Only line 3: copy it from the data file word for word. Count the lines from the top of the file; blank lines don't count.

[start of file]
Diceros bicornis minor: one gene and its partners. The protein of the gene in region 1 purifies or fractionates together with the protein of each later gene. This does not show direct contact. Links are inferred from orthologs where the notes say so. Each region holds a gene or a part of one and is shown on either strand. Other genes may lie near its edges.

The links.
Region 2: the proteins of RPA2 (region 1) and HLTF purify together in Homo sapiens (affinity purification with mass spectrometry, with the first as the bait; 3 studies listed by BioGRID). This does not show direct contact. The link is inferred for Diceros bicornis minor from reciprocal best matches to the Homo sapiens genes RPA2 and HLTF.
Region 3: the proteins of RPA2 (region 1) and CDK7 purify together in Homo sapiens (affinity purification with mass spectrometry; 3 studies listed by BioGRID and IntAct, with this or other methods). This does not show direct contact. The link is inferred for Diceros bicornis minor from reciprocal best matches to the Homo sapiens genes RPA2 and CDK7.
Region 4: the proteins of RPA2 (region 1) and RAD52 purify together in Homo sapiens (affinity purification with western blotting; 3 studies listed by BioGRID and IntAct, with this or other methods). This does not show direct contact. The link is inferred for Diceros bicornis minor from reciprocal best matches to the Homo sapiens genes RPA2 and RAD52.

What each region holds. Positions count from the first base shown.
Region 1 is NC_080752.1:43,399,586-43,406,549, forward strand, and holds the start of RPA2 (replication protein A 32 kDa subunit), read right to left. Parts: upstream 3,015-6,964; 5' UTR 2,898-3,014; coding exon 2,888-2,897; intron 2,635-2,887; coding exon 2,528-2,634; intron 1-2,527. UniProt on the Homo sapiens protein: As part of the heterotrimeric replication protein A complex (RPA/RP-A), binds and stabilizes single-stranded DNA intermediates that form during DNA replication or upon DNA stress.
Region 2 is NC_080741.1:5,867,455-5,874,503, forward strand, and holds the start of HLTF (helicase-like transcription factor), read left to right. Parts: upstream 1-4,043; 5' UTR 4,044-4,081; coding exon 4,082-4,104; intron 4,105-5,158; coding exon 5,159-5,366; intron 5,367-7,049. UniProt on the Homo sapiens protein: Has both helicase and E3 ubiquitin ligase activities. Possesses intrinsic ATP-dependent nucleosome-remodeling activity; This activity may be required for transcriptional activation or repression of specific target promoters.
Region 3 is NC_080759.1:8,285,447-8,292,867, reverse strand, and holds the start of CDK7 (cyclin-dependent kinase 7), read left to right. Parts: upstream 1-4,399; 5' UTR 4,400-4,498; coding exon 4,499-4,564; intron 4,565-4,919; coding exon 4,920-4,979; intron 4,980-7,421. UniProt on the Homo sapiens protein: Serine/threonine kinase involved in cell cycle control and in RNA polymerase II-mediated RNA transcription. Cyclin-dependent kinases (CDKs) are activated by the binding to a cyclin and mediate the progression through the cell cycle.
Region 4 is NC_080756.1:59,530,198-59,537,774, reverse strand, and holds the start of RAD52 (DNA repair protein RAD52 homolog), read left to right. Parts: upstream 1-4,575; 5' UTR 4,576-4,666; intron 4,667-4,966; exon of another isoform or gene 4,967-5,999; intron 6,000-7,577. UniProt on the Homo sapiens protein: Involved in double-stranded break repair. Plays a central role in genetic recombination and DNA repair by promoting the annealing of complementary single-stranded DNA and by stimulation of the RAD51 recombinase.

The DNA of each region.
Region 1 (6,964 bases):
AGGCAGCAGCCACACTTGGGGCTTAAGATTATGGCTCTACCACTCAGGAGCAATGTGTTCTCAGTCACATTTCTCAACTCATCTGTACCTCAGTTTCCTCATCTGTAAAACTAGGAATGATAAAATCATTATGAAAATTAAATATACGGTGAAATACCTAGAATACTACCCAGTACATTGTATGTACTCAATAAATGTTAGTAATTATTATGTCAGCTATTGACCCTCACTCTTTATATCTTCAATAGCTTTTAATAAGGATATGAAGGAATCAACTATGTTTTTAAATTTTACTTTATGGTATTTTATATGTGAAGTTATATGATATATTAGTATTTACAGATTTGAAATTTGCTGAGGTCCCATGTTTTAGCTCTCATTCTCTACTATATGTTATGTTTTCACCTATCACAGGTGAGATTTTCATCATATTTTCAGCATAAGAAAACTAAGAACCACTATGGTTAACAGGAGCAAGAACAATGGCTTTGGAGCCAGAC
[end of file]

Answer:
Region 2: the proteins of RPA2 (region 1) and HLTF purify together in Homo sapiens (affinity purification with mass spectrometry, with the first as the bait; 3 studies listed by BioGRID). This does not show direct contact. The link is inferred for Diceros bicornis minor from reciprocal best matches to the Homo sapiens genes RPA2 and HLTF.